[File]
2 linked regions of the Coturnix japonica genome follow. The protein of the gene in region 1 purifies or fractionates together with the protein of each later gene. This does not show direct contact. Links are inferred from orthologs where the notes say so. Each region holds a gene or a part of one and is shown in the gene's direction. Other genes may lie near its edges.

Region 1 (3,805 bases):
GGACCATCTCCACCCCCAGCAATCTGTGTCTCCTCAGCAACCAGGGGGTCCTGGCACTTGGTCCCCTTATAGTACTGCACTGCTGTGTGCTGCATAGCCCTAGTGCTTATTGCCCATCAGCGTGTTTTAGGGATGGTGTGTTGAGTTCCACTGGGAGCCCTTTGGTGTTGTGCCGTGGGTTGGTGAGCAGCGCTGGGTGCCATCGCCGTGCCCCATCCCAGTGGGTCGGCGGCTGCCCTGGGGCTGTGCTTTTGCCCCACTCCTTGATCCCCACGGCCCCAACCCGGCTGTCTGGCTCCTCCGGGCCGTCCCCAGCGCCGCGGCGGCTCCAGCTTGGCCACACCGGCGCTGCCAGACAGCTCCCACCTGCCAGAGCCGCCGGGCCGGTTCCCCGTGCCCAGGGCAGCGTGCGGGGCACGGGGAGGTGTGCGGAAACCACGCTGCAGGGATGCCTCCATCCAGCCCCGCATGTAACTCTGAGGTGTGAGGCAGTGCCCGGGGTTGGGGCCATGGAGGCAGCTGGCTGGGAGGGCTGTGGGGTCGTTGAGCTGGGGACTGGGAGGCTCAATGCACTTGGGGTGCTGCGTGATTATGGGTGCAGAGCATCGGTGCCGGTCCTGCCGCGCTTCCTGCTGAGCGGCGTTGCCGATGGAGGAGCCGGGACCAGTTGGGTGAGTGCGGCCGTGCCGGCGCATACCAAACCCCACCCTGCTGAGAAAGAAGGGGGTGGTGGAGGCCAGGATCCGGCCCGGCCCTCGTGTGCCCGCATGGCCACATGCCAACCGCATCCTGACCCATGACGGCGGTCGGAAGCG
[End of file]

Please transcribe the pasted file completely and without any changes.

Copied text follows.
2 linked regions of the Coturnix japonica genome follow. The protein of the gene in region 1 purifies or fractionates together with the protein of each later gene. This does not show direct contact. Links are inferred from orthologs where the notes say so. Each region holds a gene or a part of one and is shown in the gene's direction. Other genes may lie near its edges.

Region 1 (3,805 bases):
GGACCATCTCCACCCCCAGCAATCTGTGTCTCCTCAGCAACCAGGGGGTCCTGGCACTTGGTCCCCTTATAGTACTGCACTGCTGTGTGCTGCATAGCCCTAGTGCTTATTGCCCATCAGCGTGTTTTAGGGATGGTGTGTTGAGTTCCACTGGGAGCCCTTTGGTGTTGTGCCGTGGGTTGGTGAGCAGCGCTGGGTGCCATCGCCGTGCCCCATCCCAGTGGGTCGGCGGCTGCCCTGGGGCTGTGCTTTTGCCCCACTCCTTGATCCCCACGGCCCCAACCCGGCTGTCTGGCTCCTCCGGGCCGTCCCCAGCGCCGCGGCGGCTCCAGCTTGGCCACACCGGCGCTGCCAGACAGCTCCCACCTGCCAGAGCCGCCGGGCCGGTTCCCCGTGCCCAGGGCAGCGTGCGGGGCACGGGGAGGTGTGCGGAAACCACGCTGCAGGGATGCCTCCATCCAGCCCCGCATGTAACTCTGAGGTGTGAGGCAGTGCCCGGGGTTGGGGCCATGGAGGCAGCTGGCTGGGAGGGCTGTGGGGTCGTTGAGCTGGGGACTGGGAGGCTCAATGCACTTGGGGTGCTGCGTGATTATGGGTGCAGAGCATCGGTGCCGGTCCTGCCGCGCTTCCTGCTGAGCGGCGTTGCCGATGGAGGAGCCGGGACCAGTTGGGTGAGTGCGGCCGTGCCGGCGCATACCAAACCCCACCCTGCTGAGAAAGAAGGGGGTGGTGGAGGCCAGGATCCGGCCCGGCCCTCGTGTGCCCGCATGGCCACATGCCAACCGCATCCTGACCCATGACGGCGGTCGGAAGCG